I think I need to release my bonsai trees. After several years of fettering them in small containers where I know they are root bound, I have had enough of restrained growth.
They have been giving me hints. My bonsai banksia mysteriously died after a late Spring heat wave I’m sure it could have survived in a larger pot.
I have started my release program with an olive tree. It had been looking very unhappy with pale leaves gradually turning yellow. After seeing furry buds emerge in Spring, I was devastated when they dropped off after just a few days. Something—the restricted space, the soil, the heat, the dehydration—some factor I couldn’t pinpoint meant that little olive tree did not want to blossom and set its own fruit. I was amazed at how sad I felt and eventually let the grief move me to action. In an impromptu burst of courtyard gardening, I set the tree a little freer by planting it in a terracotta pot whose rounded shape seemed to suit the tree’s Mediterranean origins. The pot also allows plenty of room for it to move beyond its current size and I can re-pot as it grows. This first release was an experiment to see whether a little more depth of soil would help a tree I had forced into submission.
The olive looks happier after just a few days. Already, most of the leaves have darkened. Some new growth has sprouted including one tiny branch with fuzzy grey-green leaves striving towards the light even after yesterday’s excessive heat.
Success with the olive started me thinking about two bonsai maples—a Trident and a Japanese maple. Both have been confined in their shallow pots for years. Now they are due for re-potting so I’ve decided to forsake the bonsai notion of tiny pot and scarce earth. Instead I’ll choose something deeper and wider and watch how they respond.
I can already picture them stretching upwards and outwards, letting their roots reach beyond the scanty soil without curling backwards or spiralling into knots. I could, of course, let them loose in the earth, but like me, they are tenants here, holding on to this particular location while it suits us. When the time comes to move, in pots they can accompany me.
As well as topiary and bonsai in the plant world, and many of the oddly shaped dogs we have bred as companions, there are all the strange confinements we have either chosen for ourselves as humans or had imposed on us in service of some fashion. There are past habits like the cruelty of foot binding, the weight and heft of crinolines, the confinement of corsets. Then there’s our current fetish for lifting, shaping and injecting our own flesh with toxins in search of lost youth rather than appreciating the wabi sabi beauty of ageing.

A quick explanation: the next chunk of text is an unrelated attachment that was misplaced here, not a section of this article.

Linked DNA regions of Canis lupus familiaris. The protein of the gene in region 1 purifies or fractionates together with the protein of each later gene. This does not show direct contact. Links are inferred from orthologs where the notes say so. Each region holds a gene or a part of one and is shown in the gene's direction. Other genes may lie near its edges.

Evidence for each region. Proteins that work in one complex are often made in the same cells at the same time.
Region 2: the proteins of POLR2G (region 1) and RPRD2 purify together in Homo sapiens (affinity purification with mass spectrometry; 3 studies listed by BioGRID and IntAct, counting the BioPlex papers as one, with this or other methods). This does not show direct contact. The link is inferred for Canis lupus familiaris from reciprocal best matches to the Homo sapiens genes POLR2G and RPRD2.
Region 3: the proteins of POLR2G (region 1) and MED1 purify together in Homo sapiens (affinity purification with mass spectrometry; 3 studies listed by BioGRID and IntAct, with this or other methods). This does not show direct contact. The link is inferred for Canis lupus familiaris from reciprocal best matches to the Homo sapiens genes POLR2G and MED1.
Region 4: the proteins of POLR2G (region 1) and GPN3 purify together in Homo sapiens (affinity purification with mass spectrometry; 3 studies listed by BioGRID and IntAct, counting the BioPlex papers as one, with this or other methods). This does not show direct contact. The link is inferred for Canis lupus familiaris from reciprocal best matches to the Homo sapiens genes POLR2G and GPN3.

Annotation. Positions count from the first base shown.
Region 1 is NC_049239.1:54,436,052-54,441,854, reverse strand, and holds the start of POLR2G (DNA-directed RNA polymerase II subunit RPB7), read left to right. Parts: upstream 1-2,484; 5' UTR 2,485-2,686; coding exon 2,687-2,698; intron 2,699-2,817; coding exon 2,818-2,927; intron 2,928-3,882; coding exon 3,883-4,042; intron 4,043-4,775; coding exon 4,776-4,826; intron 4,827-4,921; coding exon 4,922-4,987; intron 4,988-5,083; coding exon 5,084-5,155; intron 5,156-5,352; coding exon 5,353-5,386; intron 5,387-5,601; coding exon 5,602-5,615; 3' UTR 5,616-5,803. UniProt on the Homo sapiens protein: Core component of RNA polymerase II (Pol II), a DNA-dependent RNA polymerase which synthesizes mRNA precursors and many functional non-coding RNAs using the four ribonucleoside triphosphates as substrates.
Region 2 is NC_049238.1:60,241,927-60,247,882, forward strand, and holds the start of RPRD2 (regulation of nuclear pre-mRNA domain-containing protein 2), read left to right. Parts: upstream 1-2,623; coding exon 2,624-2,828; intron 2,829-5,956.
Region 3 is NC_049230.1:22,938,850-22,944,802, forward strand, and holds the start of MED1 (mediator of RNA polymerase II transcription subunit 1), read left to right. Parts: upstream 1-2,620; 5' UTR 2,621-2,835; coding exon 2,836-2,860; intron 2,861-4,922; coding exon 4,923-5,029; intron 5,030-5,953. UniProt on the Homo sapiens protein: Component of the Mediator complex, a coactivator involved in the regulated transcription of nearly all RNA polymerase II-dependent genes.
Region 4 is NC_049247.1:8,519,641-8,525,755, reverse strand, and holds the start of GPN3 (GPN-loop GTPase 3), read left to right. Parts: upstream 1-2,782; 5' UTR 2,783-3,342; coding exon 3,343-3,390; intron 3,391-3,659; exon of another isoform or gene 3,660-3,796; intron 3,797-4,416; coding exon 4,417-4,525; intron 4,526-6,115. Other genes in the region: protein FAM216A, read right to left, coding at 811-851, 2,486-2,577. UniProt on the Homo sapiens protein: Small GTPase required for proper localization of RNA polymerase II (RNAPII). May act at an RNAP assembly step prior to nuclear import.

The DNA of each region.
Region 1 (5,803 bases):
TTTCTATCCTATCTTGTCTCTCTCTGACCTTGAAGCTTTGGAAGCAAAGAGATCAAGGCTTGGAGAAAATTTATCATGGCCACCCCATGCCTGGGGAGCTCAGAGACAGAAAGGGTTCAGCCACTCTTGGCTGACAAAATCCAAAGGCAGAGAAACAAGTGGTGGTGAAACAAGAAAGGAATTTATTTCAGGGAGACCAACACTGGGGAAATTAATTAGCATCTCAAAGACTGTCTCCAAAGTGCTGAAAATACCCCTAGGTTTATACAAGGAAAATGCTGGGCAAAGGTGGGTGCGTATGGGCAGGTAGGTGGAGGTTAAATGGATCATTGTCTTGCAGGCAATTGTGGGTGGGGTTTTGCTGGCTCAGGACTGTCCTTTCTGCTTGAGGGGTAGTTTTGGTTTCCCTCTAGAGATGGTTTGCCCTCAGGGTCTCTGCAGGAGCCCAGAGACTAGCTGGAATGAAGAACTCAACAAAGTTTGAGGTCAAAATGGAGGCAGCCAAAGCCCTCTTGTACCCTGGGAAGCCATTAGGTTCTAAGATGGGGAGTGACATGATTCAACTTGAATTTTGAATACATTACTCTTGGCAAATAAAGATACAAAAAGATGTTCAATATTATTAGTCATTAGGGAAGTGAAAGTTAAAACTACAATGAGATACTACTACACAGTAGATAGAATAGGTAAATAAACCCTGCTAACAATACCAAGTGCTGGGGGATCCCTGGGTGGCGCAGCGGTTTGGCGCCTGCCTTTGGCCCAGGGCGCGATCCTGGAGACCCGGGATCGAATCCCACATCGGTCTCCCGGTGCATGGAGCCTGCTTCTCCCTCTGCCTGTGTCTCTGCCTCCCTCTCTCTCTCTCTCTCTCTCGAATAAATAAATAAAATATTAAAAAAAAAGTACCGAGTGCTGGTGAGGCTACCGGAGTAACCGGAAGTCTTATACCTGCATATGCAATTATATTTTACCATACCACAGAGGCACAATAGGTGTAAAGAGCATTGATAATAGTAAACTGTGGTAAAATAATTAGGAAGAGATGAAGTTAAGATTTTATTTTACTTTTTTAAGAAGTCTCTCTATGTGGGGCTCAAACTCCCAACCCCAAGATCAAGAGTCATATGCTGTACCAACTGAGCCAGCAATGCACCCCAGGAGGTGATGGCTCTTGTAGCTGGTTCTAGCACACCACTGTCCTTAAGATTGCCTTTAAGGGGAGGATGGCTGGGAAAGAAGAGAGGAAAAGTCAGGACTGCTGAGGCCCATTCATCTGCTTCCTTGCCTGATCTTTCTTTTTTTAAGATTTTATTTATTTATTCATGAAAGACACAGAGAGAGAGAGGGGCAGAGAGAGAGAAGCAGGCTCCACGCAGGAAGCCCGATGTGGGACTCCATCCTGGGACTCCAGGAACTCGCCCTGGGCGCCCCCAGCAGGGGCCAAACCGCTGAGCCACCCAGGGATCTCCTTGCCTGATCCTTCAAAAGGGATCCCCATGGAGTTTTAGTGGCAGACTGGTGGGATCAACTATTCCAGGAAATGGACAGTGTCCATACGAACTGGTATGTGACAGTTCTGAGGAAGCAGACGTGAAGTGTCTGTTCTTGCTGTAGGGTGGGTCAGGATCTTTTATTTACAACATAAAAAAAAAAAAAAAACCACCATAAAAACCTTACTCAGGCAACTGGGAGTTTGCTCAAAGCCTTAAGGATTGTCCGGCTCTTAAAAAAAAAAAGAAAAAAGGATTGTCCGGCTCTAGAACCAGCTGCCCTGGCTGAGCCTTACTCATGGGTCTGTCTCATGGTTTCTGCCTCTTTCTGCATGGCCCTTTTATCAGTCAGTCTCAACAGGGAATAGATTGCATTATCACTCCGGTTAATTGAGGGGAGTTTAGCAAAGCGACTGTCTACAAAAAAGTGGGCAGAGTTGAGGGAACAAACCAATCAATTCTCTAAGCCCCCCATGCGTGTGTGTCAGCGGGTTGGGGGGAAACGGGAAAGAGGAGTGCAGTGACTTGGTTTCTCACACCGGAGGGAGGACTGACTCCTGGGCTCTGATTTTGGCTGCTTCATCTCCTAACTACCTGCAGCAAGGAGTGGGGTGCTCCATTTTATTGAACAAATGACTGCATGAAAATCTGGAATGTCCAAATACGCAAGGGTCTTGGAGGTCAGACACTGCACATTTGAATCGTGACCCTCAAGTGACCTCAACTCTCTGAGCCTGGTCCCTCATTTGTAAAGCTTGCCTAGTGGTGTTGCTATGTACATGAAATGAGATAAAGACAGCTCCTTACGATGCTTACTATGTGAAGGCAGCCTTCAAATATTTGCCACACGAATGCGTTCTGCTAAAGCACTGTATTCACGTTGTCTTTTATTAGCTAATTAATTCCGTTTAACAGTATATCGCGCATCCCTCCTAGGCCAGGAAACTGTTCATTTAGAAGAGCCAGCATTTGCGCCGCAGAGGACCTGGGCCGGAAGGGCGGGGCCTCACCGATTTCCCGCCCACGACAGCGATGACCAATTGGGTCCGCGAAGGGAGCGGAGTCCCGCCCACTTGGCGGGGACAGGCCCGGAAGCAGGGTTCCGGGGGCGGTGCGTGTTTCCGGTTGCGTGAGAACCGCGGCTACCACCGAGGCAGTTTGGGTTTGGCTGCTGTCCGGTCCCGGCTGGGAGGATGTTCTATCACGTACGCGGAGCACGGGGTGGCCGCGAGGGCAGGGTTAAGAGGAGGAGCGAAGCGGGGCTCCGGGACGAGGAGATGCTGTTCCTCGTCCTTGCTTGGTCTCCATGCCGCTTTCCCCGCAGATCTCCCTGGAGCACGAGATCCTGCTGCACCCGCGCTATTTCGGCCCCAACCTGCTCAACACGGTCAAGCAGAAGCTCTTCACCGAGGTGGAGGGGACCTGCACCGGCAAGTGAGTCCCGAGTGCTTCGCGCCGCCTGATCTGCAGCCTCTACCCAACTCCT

Yet frequently our habits are not just about physical confinement or shaping. Instead we contract our souls or hide our lights under that proverbial bushel*. Sometimes we dread revealing too much of ourselves without concealing or contracting what doesn’t seem to fit whatever norm we want to impose on ourselves—too ugly, too beautiful, too creative, too risky—something that never stopped the likes of David Bowie. We fear that we must fit in with whatever we decide the world can cope with, or we determine that what we value deeply will be laughed at or rejected by others.
For one or more of these reasons, we ‘bonsai’ ourselves. We confine ourselves in a pot we think will suit the world, prune back our over-enthusiastic growth and try to fit within the narrowed scope we allow ourselves. In our prim constraint, we can fail to honour what our hearts are calling us to serve.
Just as I have released my olive tree and plan the next phase of my bonsai release program, I also want to give room for parts of myself which long to expand beyond the limits I have set them. I want to let these neglected parts bud, blossom and set fruit. I promise to pay heed to whatever needs to be allowed to grow beyond the confines I have imposed because of fear. I don’t want to indulge in egotism but I do want to make room for self-expression of the kind that serves not only my own needs but compels a creativity that does something out there in the world; it encourages others. I have a sense there a quite a few of us who also want to lift that bushel or choose a roomier pot.
If you would like to explore a little release into greater spaciousness, I am offering January workshops in Hawthorn or Mount Dandenong to let in a little more light especially in the realm of our feelings and emotions.
*A bushel is a basket or container, apparently the kind that would have been used to measure eight gallons of grain or fruit, and cover a rather large light!